National park authority chief executive Aneurin Phillips, First Minister Carwyn Jones and authority chair Caerwyn Roberts in front of the building work at Ogwen.Photo: Alan Dop

National park authority chief executive Aneurin Phillips, First Minister Carwyn Jones and authority chair Caerwyn Roberts in front of the building work at Ogwen. Photo: Alan Dop

Wales’s First Minister said a new building in the heart of Snowdonia will be an asset for walkers and climbers.

Carwyn Jones visited the construction site in the Ogwen Valley yesterday, to see work on the new centre, which will replace the old warden’s office and visitor centre.

The previous building was originally designed as a garage, snack kiosk and toilets at the end of 1970 and over the years was converted to provide office, storage area and interpretation.

The new Ogwen centre is due to be completed in the summer and will include an office, toilets, changing areas, food kiosk and an interpretation area.

Mr Jones said: “With around 250,000 visitors a year Llyn Ogwen and the Cwm Idwal national nature reserve are important attractions.

“The new facility being built will offer better facilities for the walkers, climbers and families who come here. It will be a real asset for the area and the tourism industry.”

The project is a venture by the Cwm Idwal Partnership, which includes Snowdonia National Park Authority, Natural Resources Wales and the National Trust.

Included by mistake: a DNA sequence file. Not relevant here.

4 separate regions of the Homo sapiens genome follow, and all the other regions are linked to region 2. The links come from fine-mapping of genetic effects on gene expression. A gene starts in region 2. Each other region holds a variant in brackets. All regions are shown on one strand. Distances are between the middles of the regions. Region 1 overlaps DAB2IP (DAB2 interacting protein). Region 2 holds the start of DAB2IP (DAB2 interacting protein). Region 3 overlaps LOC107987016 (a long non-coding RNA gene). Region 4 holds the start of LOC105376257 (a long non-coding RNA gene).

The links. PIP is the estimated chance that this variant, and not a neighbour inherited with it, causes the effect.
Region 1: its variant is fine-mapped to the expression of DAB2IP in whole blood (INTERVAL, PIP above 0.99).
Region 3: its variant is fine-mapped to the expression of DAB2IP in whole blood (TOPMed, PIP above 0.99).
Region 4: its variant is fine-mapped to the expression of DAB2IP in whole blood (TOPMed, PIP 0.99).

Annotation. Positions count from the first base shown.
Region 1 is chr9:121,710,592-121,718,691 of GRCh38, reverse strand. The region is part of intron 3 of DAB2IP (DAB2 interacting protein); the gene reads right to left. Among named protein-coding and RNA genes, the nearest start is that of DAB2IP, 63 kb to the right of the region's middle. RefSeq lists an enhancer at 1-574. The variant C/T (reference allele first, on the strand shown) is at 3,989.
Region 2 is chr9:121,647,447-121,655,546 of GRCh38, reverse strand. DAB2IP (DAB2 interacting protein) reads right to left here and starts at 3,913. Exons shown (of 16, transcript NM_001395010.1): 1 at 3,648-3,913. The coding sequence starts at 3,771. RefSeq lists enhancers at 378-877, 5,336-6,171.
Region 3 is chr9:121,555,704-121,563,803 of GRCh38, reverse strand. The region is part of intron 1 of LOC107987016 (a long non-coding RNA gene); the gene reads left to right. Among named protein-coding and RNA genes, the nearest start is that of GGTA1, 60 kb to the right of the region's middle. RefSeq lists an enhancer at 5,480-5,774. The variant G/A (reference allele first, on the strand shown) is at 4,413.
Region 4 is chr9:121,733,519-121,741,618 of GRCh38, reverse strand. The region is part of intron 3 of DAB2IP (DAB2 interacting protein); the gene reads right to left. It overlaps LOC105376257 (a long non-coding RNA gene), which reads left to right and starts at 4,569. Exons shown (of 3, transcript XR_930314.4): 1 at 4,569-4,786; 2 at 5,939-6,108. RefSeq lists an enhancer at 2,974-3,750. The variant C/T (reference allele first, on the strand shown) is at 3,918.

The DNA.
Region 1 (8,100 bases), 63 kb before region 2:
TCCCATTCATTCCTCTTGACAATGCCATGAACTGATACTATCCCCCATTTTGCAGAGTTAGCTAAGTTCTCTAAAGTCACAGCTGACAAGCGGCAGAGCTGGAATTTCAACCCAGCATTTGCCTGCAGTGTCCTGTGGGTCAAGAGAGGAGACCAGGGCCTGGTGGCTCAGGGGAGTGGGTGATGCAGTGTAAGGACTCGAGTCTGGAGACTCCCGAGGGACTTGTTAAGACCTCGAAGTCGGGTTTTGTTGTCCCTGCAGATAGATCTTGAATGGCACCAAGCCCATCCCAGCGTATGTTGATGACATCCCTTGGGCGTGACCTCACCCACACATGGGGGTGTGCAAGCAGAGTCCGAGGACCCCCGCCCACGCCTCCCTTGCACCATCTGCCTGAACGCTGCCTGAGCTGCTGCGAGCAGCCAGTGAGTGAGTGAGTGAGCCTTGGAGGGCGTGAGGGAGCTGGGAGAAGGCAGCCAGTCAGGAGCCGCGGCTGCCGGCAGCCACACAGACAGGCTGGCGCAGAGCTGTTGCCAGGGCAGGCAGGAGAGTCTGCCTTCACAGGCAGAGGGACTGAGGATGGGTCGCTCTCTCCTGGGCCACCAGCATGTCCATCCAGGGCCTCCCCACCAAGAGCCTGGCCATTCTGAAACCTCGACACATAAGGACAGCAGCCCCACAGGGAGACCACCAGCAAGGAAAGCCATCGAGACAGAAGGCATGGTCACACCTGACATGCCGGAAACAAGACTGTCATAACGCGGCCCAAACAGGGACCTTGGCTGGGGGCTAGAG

The park authority’s chief executive Aneurin Phillips said: “Our intention is to boost the economic prosperity of the area.

“We can achieve this by not only improving our services to the people who come here to enjoy the area, but by ensuring that we are using local materials and local manpower.

“The materials to build the centre come from Penrhyn Quarry over the mountain and Cwt y Bugail Quarry in Blaenau Ffestiniog and local companies from Pwllheli, Ffestiniog, Caernarfon, Colwyn Bay and Bethesda are carrying out the work.

“The scheme also means that while working here, a number of local apprentices have also gained experience and opportunity to develop their craft, under very difficult circumstances at times.”

Euros Jones of Natural Resources Wales added: “Natural Resources of Wales is delighted to support these improvements through our Can funding programme.

“The aim is to create a resource for visitors which is worthy of this special place.

“Cwm Idwal became Wales’s first national nature reserve in 1954; it is home to rare Arctic-Alpine plants and is an unrivalled destination for the thousands who appreciate the special character of the Eryri mountains.”

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